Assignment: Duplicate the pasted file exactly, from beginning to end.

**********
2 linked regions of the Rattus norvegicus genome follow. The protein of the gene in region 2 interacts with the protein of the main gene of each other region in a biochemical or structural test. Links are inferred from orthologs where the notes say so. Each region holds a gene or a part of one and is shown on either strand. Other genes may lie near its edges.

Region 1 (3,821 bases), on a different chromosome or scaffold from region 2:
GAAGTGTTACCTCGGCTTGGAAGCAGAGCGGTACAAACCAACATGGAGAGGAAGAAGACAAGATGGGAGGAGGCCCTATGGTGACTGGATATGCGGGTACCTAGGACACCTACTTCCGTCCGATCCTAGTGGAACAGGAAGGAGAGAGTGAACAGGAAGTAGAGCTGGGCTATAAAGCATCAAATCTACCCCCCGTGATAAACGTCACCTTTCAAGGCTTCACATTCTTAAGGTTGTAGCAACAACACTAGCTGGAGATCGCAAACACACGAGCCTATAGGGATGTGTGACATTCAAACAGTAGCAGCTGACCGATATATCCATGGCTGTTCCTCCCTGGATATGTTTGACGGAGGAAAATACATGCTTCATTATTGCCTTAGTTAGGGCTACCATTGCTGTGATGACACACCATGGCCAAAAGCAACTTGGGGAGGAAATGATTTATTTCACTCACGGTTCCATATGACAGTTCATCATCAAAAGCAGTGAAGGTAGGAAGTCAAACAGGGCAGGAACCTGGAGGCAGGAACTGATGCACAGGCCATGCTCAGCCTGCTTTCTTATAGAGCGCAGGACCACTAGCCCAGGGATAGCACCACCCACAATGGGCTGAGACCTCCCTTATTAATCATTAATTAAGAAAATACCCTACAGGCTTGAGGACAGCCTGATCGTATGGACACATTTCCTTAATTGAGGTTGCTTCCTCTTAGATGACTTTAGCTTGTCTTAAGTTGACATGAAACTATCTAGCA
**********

2 linked regions of the Rattus norvegicus genome follow. The protein of the gene in region 2 interacts with the protein of the main gene of each other region in a biochemical or structural test. Links are inferred from orthologs where the notes say so. Each region holds a gene or a part of one and is shown on either strand. Other genes may lie near its edges.

Region 1 (3,821 bases), on a different chromosome or scaffold from region 2:
GAAGTGTTACCTCGGCTTGGAAGCAGAGCGGTACAAACCAACATGGAGAGGAAGAAGACAAGATGGGAGGAGGCCCTATGGTGACTGGATATGCGGGTACCTAGGACACCTACTTCCGTCCGATCCTAGTGGAACAGGAAGGAGAGAGTGAACAGGAAGTAGAGCTGGGCTATAAAGCATCAAATCTACCCCCCGTGATAAACGTCACCTTTCAAGGCTTCACATTCTTAAGGTTGTAGCAACAACACTAGCTGGAGATCGCAAACACACGAGCCTATAGGGATGTGTGACATTCAAACAGTAGCAGCTGACCGATATATCCATGGCTGTTCCTCCCTGGATATGTTTGACGGAGGAAAATACATGCTTCATTATTGCCTTAGTTAGGGCTACCATTGCTGTGATGACACACCATGGCCAAAAGCAACTTGGGGAGGAAATGATTTATTTCACTCACGGTTCCATATGACAGTTCATCATCAAAAGCAGTGAAGGTAGGAAGTCAAACAGGGCAGGAACCTGGAGGCAGGAACTGATGCACAGGCCATGCTCAGCCTGCTTTCTTATAGAGCGCAGGACCACTAGCCCAGGGATAGCACCACCCACAATGGGCTGAGACCTCCCTTATTAATCATTAATTAAGAAAATACCCTACAGGCTTGAGGACAGCCTGATCGTATGGACACATTTCCTTAATTGAGGTTGCTTCCTCTTAGATGACTTTAGCTTGTCTTAAGTTGACATGAAACTATCTAGCA